(Photo: Reuters/Jason Reed)
Evangelical Christian voters turned out in record numbers according to a national post-election survey done by the Faith and Freedom Coalition. However, despite a 78 to 21 percent split in favor of Mitt Romney among white evangelicals, the coalition's leader implied that Barack Obama's win was catapulted by votes from youths and minorities.
"Evangelicals turned out in record numbers and voted as heavily for Mitt Romney yesterday as they did for George W. Bush in 2004," said Ralph Reed, chairman of Faith and Freedom Coalition. "That is an astonishing outcome that few would have predicted even a few months ago. But Romney underperformed with younger voters and minorities and that in the end made the difference for Obama."
Reed added that the election was a "tale of two cities" and said, "Evangelicals and faithful Catholics turned out in large numbers and voted overwhelmingly for religious liberty, the sanctity of life and marriage, and limited government. But younger voters and minorities turned out in even larger numbers [than] in 2008 and delivered Obama to victory."
Overall, not factoring religion or faith, Obama easily won the youth vote nationally, 67 percent to 30 percent.
The evangelical vote increased in 2012 to a record 27 percent of the electorate. This was the highest share of the vote in modern political history for evangelicals, according to the FFC.
Romney's performance among evangelicals represented a net swing of 10 percent over John McCain's performance in 2008.
Prior to the election, Reed had promised to use his coalition to mobilize an army of grassroots activists nationwide in order to get Christian voters to the polls in numbers never seen before.
The coalition said that it has distributed 30 million voter guides passed out in 117,000 churches, 24 million pieces of mail, and has made 23 million get-out-the-vote calls.
"Virtually the entire increase in Mitt Romney's vote compared to John McCain's in 2008 came because of higher turnout and higher support from evangelical voters," said Glen Bolger, the pollster who conducted the survey.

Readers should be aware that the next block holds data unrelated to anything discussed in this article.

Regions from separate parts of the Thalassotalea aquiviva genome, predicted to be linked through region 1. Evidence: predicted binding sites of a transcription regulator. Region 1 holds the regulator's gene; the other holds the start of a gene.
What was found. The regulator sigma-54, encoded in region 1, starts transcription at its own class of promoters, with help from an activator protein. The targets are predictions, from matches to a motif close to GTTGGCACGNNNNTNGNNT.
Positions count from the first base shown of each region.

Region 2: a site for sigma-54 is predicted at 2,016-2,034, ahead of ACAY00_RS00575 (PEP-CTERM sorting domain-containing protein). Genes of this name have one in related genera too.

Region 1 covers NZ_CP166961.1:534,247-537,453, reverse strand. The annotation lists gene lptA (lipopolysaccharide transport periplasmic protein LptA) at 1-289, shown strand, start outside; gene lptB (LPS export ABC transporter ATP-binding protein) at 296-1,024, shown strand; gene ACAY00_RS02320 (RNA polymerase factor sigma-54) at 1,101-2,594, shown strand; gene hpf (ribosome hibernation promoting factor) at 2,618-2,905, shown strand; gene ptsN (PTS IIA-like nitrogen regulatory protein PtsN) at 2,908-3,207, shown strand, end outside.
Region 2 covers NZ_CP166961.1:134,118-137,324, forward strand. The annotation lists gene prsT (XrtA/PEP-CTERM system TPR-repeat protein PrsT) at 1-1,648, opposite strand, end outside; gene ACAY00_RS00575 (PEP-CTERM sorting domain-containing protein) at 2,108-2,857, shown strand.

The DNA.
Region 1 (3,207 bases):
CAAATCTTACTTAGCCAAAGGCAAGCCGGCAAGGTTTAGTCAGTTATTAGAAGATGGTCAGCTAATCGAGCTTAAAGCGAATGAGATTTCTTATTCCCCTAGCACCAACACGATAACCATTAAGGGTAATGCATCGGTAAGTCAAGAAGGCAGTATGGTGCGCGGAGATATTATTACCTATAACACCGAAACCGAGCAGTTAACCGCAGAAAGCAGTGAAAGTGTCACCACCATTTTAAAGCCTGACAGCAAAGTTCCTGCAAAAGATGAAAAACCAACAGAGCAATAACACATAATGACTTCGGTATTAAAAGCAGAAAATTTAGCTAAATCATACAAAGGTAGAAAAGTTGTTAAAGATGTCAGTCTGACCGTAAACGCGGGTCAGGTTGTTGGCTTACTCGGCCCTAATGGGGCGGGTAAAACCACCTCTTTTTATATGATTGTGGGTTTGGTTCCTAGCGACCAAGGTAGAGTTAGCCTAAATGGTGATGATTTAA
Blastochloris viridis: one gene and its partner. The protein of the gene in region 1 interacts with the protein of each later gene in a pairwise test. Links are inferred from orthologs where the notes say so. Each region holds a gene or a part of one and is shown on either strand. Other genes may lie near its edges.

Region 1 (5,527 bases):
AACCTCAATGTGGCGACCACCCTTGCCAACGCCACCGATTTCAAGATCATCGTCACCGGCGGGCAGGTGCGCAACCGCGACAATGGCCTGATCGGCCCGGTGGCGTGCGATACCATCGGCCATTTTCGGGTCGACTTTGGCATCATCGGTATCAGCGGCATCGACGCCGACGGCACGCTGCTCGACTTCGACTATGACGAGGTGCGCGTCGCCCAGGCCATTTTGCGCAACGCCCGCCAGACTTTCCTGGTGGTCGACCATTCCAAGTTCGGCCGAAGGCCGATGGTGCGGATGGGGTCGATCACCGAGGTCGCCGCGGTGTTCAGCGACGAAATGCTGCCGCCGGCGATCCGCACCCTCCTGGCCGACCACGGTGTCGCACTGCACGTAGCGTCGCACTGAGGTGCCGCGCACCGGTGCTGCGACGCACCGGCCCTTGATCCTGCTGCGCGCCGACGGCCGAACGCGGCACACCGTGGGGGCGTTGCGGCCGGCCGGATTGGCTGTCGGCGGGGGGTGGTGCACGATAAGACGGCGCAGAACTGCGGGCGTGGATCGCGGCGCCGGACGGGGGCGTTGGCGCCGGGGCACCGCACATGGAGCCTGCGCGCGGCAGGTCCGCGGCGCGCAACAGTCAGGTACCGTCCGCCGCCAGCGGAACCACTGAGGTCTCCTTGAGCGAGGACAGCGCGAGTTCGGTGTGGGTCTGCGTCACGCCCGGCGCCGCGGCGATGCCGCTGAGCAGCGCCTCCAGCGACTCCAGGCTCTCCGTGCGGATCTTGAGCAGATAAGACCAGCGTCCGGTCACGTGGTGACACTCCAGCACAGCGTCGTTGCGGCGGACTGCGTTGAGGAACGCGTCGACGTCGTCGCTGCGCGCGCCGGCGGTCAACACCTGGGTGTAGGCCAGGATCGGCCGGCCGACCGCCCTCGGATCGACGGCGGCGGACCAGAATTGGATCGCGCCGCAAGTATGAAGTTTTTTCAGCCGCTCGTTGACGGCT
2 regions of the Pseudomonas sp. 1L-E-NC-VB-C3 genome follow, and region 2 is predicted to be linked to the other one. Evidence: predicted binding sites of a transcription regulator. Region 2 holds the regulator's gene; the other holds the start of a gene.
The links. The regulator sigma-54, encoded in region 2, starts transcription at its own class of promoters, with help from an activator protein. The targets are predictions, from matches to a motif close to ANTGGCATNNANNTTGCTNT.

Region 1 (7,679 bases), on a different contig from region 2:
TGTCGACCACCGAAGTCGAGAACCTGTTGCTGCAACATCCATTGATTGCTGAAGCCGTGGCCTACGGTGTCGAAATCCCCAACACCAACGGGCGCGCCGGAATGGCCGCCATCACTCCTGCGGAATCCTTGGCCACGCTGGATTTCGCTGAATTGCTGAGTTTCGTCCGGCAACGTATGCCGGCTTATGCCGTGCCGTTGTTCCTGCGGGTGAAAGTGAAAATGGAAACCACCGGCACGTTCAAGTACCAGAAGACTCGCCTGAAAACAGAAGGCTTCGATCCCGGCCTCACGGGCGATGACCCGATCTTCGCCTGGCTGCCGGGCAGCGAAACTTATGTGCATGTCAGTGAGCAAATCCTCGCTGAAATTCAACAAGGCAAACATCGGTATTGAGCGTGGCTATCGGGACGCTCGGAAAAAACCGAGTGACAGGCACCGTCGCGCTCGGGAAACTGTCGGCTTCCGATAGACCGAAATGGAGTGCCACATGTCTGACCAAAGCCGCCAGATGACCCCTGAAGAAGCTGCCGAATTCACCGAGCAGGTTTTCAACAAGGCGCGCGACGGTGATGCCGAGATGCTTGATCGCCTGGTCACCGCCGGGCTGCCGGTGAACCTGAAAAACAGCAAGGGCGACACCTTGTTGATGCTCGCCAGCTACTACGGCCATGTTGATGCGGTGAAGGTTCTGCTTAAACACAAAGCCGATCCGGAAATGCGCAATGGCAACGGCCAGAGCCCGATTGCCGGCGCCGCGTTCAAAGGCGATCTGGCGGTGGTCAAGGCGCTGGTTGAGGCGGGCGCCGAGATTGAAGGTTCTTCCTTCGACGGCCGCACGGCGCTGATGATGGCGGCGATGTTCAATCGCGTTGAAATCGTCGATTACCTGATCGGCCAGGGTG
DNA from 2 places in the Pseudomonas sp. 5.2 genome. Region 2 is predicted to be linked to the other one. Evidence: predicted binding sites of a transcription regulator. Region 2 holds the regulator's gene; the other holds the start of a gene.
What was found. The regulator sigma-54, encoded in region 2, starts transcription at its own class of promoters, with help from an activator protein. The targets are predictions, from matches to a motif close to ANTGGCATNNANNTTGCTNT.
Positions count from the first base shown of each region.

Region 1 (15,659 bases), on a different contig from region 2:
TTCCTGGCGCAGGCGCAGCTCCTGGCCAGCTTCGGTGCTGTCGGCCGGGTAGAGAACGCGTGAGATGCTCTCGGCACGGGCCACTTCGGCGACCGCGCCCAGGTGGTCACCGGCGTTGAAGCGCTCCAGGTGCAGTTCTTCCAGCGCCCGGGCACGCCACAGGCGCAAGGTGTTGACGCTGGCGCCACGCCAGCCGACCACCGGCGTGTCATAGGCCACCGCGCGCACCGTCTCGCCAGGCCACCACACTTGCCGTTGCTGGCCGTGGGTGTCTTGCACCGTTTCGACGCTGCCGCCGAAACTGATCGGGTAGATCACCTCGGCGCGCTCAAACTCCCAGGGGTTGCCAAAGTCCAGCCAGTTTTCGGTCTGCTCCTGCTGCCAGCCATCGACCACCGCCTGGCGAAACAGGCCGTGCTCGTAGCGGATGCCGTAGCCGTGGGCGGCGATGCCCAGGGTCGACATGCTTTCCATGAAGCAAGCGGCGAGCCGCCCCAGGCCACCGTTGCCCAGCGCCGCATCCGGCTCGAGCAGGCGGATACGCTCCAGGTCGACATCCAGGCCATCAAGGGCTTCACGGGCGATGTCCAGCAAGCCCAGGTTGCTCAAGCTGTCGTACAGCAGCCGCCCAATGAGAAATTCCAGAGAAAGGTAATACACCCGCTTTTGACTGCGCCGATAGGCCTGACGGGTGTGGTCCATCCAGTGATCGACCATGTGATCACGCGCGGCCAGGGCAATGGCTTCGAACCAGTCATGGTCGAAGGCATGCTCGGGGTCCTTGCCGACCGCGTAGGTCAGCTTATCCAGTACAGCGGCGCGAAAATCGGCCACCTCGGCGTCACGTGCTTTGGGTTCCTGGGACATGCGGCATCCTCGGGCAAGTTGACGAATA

Catholic voters who regularly attend Mass broke 67 percent for Romney to 32 percent for Obama. This represented a swing of 35 percent in the direction of the GOP since 2008. Romney also won white Catholics by a margin of 59 percent to 40 percent, a margin of 19 points among a group that historically has voted for the winner. Nevertheless, Obama narrowly won the Catholic vote driven largely by over performing among Hispanic Catholics.
"If the Republican Party wants to be competitive in national elections, it will have to nominate candidates who can appeal to young voters, women, Hispanics and other minorities. Otherwise, they will likely see more elections similar to the 2012 outcome," Reed said. "The good news for the GOP is many of those voters are conservative and are people of faith."
Putting the issue of voters' faith aside, Romney was better than McCain's 2008 showing in almost every demographic category, The Christian Post reported Wednesday. Obama was helped by a strong turnout from his own party and Latinos.
The post-election survey was conducted by Public Opinion Strategies and included interviewing 1,600 actual 2012 voters. The margin of error is +/- 2.45 percent.